I decided to put my love for milk paint to the test. I was curious what products could be used for sealing milk paint and still create the look achieved with Hemp Oil. Furthermore, I wanted to see the possibilities of using milk paint for design work. After all, it’s fine and dandy that its an ancient paint, no VOC, non-toxic, quick drying, brush stroke free (check out all 8 reasons why you should try milk paint)….but if it can’t be used for design work, looks chalky and doesn’t pass a scratch test, what good is it? Therefore I devised an experiment to test the limits of milk paint.
I would see how it worked with tape design and how different sealers affected the overall look and durability. I took one of the Pine boards I use for practicing designs and taped off half the board in diagonal stripes and the other sections I would leave as open sections.
Now unfortunately the footage I have to share is not the best quality as over the past 7 months, I have lost a number of the videos I took. I will try my best to illustrate the full experiments with what I have available and am definitely considering redoing this experiment.
Milk Paint and Design Work
Each side of the board (left and right) consisted of a diagonal striped section and a open space. This would allow me to try the first experiment. Would milk paint work better with or without bonding agent for tape design.
Milk paint is rather watery, so in theory, I was expecting a lot of bleed through and that the bonding agent would be the solution to help minimize it. What occured was a total surprise, I had absolutely no bleed through!
For full disclosure, I did seal the tape prior to painting with a clear top coat. This is a step which should not be skipped for any type of paint.
Milk Paint and Bonding Agent
In the pictures above, you can see that the affect of Ultra Grip the Fusion Mineral Paint Bonding Agent has on the colour of the milk paint.
The left side is milk paint straight and the right side is milk paint with bonding agent. The bonding agent created a darker colour The colour closely matches to what the final colour of milk paint would be with a wax or oil on top. The milk paint was not fully dry, creating the splotchy affect which is later absent.
Bonding agent for milk paint is an important tool if you wish to avoid any chipping of the milk paint. You can also opt to ensure your surface is porous which supports the bonding of the milk paint directly to the surface.
Sealing Milk Paint - Top Coat Challenge
Hemp oil is the go to sealer for milk paint, but you know I love to experiment and verify products for myself. Therefore, I created a a top coat challenge to test favourite sealers on milk paint. I divided the board in 4, so that each top coat would be tried over a section of milk paint with bonding agent and without.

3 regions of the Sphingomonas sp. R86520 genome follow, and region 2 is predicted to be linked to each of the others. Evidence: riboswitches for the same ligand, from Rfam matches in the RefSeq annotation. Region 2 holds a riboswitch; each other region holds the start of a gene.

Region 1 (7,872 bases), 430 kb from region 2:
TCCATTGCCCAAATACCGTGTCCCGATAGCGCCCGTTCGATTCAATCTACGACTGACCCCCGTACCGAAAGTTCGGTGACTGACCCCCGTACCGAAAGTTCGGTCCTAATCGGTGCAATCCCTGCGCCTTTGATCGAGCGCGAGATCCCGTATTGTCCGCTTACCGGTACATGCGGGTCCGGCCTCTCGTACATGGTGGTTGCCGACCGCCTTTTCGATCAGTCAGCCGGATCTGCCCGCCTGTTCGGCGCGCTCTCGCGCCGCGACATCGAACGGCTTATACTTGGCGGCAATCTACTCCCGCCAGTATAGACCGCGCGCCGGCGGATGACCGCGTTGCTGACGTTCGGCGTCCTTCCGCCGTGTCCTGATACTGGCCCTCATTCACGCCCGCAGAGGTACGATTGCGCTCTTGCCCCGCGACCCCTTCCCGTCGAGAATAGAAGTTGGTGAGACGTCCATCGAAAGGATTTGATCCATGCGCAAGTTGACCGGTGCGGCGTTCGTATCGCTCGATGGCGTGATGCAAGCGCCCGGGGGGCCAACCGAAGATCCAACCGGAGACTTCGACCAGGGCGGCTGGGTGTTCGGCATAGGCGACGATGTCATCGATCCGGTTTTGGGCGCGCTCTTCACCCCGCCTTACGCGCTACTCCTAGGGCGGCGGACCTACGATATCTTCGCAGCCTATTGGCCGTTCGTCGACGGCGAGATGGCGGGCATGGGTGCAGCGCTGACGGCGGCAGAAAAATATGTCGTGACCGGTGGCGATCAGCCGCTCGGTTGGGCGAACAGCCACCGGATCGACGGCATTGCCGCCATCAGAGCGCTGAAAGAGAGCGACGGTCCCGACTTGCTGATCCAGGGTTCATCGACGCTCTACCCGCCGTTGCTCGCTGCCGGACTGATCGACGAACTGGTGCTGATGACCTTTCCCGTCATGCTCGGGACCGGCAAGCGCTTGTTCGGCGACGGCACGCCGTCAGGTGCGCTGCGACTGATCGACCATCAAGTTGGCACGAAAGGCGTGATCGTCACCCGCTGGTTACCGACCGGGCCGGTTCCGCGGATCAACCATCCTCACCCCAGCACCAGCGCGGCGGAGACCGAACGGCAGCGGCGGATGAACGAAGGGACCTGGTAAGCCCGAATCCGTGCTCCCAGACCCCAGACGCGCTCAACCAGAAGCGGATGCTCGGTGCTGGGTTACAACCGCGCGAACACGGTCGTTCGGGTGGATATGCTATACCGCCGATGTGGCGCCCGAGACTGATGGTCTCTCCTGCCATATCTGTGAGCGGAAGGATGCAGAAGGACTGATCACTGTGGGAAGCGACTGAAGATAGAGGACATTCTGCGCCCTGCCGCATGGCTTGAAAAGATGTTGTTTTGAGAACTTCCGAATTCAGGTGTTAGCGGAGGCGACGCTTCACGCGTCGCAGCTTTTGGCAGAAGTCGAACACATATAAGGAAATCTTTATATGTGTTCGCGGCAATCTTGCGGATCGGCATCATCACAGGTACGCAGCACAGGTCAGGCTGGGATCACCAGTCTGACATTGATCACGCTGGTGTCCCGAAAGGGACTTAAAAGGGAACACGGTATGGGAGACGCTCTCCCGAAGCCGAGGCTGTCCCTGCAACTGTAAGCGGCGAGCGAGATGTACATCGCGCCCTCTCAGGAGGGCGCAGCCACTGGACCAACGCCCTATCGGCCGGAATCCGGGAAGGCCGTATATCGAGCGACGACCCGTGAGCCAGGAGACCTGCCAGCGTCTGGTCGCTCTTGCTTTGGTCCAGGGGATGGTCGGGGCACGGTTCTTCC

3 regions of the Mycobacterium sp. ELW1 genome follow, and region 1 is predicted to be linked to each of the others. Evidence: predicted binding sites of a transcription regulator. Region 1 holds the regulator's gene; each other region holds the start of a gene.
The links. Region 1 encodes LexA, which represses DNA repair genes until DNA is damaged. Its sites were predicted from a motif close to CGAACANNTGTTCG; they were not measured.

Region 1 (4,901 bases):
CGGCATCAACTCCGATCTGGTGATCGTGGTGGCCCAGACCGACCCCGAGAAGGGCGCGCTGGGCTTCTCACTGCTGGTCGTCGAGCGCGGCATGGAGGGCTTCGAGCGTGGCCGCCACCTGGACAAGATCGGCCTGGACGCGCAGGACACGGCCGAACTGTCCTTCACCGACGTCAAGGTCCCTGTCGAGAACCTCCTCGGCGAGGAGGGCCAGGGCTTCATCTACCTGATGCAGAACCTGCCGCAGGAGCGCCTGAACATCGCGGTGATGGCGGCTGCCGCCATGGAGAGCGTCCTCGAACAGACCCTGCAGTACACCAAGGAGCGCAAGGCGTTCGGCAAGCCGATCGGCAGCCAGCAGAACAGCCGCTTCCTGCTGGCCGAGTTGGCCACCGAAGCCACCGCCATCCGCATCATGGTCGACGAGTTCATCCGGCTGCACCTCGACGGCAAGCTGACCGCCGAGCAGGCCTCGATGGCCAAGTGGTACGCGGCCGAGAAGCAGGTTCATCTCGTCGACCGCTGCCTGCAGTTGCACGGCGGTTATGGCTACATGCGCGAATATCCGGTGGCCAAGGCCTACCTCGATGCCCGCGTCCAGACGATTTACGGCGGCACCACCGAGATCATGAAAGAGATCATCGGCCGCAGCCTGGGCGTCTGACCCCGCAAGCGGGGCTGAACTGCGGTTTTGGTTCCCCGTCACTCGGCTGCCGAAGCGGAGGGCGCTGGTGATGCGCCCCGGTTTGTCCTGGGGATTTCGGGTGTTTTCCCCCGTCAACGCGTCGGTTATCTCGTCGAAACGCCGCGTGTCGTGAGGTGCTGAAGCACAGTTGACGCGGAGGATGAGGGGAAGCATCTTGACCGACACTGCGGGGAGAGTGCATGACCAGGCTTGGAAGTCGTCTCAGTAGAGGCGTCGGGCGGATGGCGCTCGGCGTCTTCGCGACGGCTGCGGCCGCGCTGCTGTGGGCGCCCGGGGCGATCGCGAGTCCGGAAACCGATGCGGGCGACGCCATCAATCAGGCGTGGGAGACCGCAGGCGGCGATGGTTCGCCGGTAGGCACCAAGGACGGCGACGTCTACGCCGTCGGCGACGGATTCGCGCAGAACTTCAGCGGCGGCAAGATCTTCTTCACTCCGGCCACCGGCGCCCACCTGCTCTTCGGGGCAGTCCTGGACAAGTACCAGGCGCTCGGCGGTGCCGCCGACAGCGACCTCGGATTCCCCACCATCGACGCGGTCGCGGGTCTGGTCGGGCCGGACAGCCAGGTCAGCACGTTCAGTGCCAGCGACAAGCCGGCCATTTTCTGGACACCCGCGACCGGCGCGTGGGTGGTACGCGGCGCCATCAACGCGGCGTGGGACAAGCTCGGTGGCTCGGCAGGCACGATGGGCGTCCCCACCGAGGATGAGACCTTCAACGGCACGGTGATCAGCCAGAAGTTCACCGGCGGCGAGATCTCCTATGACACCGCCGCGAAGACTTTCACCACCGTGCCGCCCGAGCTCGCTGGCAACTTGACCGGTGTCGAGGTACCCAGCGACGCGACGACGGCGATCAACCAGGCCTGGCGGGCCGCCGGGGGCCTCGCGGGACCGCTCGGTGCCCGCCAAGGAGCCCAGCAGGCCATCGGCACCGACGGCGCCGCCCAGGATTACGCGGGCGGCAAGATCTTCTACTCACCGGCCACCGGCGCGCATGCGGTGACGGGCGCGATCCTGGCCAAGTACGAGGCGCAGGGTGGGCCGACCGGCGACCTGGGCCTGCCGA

As you probably know by now that milk paint dries a few shades lighter and has a chalky appearance. It’s the top coat which creates the darker, rich colour and smooth look. Easily understandable that hemp is the favourite for milk paint lovers as it darkens the milk paint and creates a smooth, silky sheen. I wanted to know how other popular top coats would fair in comparison. Could a varnish create the same look, or how would Polyvine matte wax varnish perform?
In the original reel comparison you can see the differences between all the sealers. My personal preference still goes to hemp oil for ease of use and the depth it provides to the colour of milk paint. Wise Owl Salve was a close second followed by the Hermadix Meubellak (furniture varnish) in satin over milk paint with bonding agent. Without the bonding agent the colour itself fell flat. The matte varnish from Polyvine was not a contender for me, as the matte colour did nothing for the milk paint and left the chalky look. Not a surprise that it just isn’t the right choice for milk paint despite being one of my go to top coats for other paints.
Scratch Test Challenge
Finally, I wanted to check how milk paint and the various top coats would perform in a scratch test. I took my house key and just went crazy, scratching the surface. I expect my sealer to provide durability to a piece of furniture.
Firstly, I learned that pine is soft, really soft. I know it is a soft wood, but the scratching dented the wood.
Secondly, milk paint bonds with wood unlike other paints, which usually sit on top of the wood itself as a coating. This makes a huge difference for a high traffic piece of furniture and something to consider. It also meant that the scratch test only seemed to damage the top coats themselves. I had nowhere the paint flaking.
My immediate thoughts when examining the board, was that the furniture varnish performed the best in terms to resisting the scratching. On the hemp and salve, I could see the scratch lines, but the Polyvine scratches were the most visible. I believe this was due to the matte sheen over a very chalky paint. The scratch lines just stood out more, but the damage itself to the topcoat wasn’t any worse then the others.
Check out the test results in the original reel.
End of story? You would think so, I would put this board away and that would be the end of it. However, the next day when I looked at it again, I noticed that the scratches over the hemp oil and salve had started to fade, significantly. The hemp oil was barely noticeable anymore and the salve had a huge improvement from the day before.
My final thoughts on which way I will finish milk paint in the future? There, there is definitely a reason why milk paint and hemp oil is considered the winning combination. I will only be sealing milk paint with hemp oil moving forward.